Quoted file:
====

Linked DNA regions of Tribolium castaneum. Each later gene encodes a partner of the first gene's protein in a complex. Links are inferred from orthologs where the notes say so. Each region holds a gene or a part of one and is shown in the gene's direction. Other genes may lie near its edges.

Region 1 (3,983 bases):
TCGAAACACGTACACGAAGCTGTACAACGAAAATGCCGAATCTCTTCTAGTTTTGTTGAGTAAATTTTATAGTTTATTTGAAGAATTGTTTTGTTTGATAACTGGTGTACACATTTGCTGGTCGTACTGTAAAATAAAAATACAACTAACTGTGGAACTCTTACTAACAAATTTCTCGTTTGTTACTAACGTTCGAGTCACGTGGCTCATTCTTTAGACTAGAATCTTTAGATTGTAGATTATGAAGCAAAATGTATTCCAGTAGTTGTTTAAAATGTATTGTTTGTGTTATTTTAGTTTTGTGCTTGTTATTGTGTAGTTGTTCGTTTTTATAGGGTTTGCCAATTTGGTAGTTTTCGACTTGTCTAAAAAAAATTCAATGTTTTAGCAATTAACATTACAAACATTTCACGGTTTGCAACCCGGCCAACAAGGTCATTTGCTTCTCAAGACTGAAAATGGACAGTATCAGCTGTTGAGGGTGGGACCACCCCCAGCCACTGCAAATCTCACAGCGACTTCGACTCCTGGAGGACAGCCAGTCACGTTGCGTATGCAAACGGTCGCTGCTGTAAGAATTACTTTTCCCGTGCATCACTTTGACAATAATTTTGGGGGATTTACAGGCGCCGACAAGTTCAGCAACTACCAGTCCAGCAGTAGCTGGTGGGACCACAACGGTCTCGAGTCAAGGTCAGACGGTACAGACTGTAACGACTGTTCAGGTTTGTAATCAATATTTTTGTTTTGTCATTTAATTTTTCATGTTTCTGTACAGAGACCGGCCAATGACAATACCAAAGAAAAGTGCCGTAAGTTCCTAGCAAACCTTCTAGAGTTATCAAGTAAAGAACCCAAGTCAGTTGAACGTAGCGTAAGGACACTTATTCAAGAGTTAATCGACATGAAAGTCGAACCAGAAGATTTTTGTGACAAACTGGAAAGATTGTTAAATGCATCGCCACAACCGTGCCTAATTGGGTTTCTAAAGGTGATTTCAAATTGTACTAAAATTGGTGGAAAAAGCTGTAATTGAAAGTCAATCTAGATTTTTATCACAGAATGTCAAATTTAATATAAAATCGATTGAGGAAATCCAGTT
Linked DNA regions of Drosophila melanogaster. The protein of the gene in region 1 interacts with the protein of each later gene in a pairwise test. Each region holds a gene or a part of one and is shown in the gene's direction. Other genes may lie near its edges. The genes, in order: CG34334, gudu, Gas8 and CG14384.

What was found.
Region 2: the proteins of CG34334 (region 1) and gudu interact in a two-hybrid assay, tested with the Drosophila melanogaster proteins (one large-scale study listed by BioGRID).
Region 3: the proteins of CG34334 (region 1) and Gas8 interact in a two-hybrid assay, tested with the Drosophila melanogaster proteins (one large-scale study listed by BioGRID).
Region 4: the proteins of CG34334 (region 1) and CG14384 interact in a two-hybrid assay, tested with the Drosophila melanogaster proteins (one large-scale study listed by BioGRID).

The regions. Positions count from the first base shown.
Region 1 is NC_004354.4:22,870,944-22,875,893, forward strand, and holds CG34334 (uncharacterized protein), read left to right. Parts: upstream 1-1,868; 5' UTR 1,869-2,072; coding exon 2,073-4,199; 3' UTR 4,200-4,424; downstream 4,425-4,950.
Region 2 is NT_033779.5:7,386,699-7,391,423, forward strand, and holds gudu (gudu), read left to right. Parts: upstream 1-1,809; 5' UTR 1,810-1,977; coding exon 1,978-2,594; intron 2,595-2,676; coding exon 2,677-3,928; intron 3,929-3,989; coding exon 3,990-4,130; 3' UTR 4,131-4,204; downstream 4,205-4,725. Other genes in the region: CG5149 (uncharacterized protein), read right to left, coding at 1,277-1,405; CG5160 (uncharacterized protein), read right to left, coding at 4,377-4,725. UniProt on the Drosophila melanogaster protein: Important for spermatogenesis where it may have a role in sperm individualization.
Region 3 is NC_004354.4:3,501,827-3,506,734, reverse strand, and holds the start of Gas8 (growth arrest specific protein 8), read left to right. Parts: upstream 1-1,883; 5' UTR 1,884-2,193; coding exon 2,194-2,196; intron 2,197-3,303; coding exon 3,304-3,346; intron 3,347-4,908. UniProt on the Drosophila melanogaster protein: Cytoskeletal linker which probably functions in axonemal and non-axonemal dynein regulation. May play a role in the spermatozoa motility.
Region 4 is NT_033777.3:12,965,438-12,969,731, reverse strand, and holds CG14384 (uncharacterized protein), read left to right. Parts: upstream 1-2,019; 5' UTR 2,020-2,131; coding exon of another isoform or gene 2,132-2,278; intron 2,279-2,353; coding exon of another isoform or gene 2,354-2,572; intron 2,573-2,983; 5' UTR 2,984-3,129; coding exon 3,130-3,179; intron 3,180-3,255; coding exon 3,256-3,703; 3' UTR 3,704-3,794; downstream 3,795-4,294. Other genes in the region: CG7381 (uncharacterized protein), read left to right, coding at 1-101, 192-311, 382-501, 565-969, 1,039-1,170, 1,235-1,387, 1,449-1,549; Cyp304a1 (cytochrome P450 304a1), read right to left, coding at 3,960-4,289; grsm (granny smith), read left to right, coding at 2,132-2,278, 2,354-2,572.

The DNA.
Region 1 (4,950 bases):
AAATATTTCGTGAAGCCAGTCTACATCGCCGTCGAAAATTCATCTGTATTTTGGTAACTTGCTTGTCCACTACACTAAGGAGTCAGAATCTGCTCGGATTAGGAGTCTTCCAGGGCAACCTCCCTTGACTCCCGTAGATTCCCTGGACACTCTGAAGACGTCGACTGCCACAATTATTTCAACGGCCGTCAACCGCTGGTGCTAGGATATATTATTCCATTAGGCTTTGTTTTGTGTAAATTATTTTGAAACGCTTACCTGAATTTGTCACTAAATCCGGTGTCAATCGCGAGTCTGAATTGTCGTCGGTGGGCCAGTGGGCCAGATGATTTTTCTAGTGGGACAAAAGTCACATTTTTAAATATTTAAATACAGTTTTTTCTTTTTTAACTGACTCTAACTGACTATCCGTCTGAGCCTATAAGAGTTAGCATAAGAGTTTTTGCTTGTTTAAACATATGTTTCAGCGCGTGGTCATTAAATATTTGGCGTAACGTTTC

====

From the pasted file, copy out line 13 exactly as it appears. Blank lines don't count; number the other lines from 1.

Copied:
Region 4 is NT_033777.3:12,965,438-12,969,731, reverse strand, and holds CG14384 (uncharacterized protein), read left to right. Parts: upstream 1-2,019; 5' UTR 2,020-2,131; coding exon of another isoform or gene 2,132-2,278; intron 2,279-2,353; coding exon of another isoform or gene 2,354-2,572; intron 2,573-2,983; 5' UTR 2,984-3,129; coding exon 3,130-3,179; intron 3,180-3,255; coding exon 3,256-3,703; 3' UTR 3,704-3,794; downstream 3,795-4,294. Other genes in the region: CG7381 (uncharacterized protein), read left to right, coding at 1-101, 192-311, 382-501, 565-969, 1,039-1,170, 1,235-1,387, 1,449-1,549; Cyp304a1 (cytochrome P450 304a1), read right to left, coding at 3,960-4,289; grsm (granny smith), read left to right, coding at 2,132-2,278, 2,354-2,572.